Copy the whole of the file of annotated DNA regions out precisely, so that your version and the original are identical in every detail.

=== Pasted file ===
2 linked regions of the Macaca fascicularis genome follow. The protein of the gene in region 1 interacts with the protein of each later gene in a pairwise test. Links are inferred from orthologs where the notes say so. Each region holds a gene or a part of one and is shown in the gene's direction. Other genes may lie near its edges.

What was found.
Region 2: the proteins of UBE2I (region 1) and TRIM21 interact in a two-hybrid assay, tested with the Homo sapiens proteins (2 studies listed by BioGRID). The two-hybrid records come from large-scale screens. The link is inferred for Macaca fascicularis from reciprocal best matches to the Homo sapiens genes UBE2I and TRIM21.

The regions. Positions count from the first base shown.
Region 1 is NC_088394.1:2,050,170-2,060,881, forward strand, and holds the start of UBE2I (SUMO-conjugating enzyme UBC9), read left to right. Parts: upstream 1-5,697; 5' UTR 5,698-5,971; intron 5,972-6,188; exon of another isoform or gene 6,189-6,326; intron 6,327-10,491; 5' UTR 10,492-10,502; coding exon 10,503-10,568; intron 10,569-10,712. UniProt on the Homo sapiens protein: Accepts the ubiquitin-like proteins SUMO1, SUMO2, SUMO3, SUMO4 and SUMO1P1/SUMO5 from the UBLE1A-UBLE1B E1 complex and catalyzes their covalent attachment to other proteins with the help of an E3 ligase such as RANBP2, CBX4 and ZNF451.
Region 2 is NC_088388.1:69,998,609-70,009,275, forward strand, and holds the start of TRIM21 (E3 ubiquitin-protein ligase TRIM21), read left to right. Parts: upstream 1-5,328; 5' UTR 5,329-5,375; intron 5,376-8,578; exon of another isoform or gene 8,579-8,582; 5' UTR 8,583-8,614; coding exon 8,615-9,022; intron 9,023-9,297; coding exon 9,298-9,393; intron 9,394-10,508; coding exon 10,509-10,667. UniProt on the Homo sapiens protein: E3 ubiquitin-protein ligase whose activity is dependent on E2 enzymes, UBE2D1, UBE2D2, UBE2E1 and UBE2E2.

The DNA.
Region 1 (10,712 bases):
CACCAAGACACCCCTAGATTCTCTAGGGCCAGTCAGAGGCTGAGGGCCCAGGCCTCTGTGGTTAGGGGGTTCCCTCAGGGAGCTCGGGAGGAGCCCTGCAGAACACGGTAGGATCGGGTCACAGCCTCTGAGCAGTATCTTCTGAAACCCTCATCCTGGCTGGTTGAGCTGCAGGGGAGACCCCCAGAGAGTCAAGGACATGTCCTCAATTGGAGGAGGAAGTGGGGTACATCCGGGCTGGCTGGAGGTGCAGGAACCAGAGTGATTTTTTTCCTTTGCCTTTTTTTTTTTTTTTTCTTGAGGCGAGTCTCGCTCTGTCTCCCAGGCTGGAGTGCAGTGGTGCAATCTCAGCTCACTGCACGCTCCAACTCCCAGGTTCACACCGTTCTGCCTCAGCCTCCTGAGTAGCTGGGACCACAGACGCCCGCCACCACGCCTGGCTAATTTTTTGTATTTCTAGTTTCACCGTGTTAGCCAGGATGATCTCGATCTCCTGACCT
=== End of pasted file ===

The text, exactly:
2 linked regions of the Macaca fascicularis genome follow. The protein of the gene in region 1 interacts with the protein of each later gene in a pairwise test. Links are inferred from orthologs where the notes say so. Each region holds a gene or a part of one and is shown in the gene's direction. Other genes may lie near its edges.

What was found.
Region 2: the proteins of UBE2I (region 1) and TRIM21 interact in a two-hybrid assay, tested with the Homo sapiens proteins (2 studies listed by BioGRID). The two-hybrid records come from large-scale screens. The link is inferred for Macaca fascicularis from reciprocal best matches to the Homo sapiens genes UBE2I and TRIM21.

The regions. Positions count from the first base shown.
Region 1 is NC_088394.1:2,050,170-2,060,881, forward strand, and holds the start of UBE2I (SUMO-conjugating enzyme UBC9), read left to right. Parts: upstream 1-5,697; 5' UTR 5,698-5,971; intron 5,972-6,188; exon of another isoform or gene 6,189-6,326; intron 6,327-10,491; 5' UTR 10,492-10,502; coding exon 10,503-10,568; intron 10,569-10,712. UniProt on the Homo sapiens protein: Accepts the ubiquitin-like proteins SUMO1, SUMO2, SUMO3, SUMO4 and SUMO1P1/SUMO5 from the UBLE1A-UBLE1B E1 complex and catalyzes their covalent attachment to other proteins with the help of an E3 ligase such as RANBP2, CBX4 and ZNF451.
Region 2 is NC_088388.1:69,998,609-70,009,275, forward strand, and holds the start of TRIM21 (E3 ubiquitin-protein ligase TRIM21), read left to right. Parts: upstream 1-5,328; 5' UTR 5,329-5,375; intron 5,376-8,578; exon of another isoform or gene 8,579-8,582; 5' UTR 8,583-8,614; coding exon 8,615-9,022; intron 9,023-9,297; coding exon 9,298-9,393; intron 9,394-10,508; coding exon 10,509-10,667. UniProt on the Homo sapiens protein: E3 ubiquitin-protein ligase whose activity is dependent on E2 enzymes, UBE2D1, UBE2D2, UBE2E1 and UBE2E2.

The DNA.
Region 1 (10,712 bases):
CACCAAGACACCCCTAGATTCTCTAGGGCCAGTCAGAGGCTGAGGGCCCAGGCCTCTGTGGTTAGGGGGTTCCCTCAGGGAGCTCGGGAGGAGCCCTGCAGAACACGGTAGGATCGGGTCACAGCCTCTGAGCAGTATCTTCTGAAACCCTCATCCTGGCTGGTTGAGCTGCAGGGGAGACCCCCAGAGAGTCAAGGACATGTCCTCAATTGGAGGAGGAAGTGGGGTACATCCGGGCTGGCTGGAGGTGCAGGAACCAGAGTGATTTTTTTCCTTTGCCTTTTTTTTTTTTTTTTCTTGAGGCGAGTCTCGCTCTGTCTCCCAGGCTGGAGTGCAGTGGTGCAATCTCAGCTCACTGCACGCTCCAACTCCCAGGTTCACACCGTTCTGCCTCAGCCTCCTGAGTAGCTGGGACCACAGACGCCCGCCACCACGCCTGGCTAATTTTTTGTATTTCTAGTTTCACCGTGTTAGCCAGGATGATCTCGATCTCCTGACCT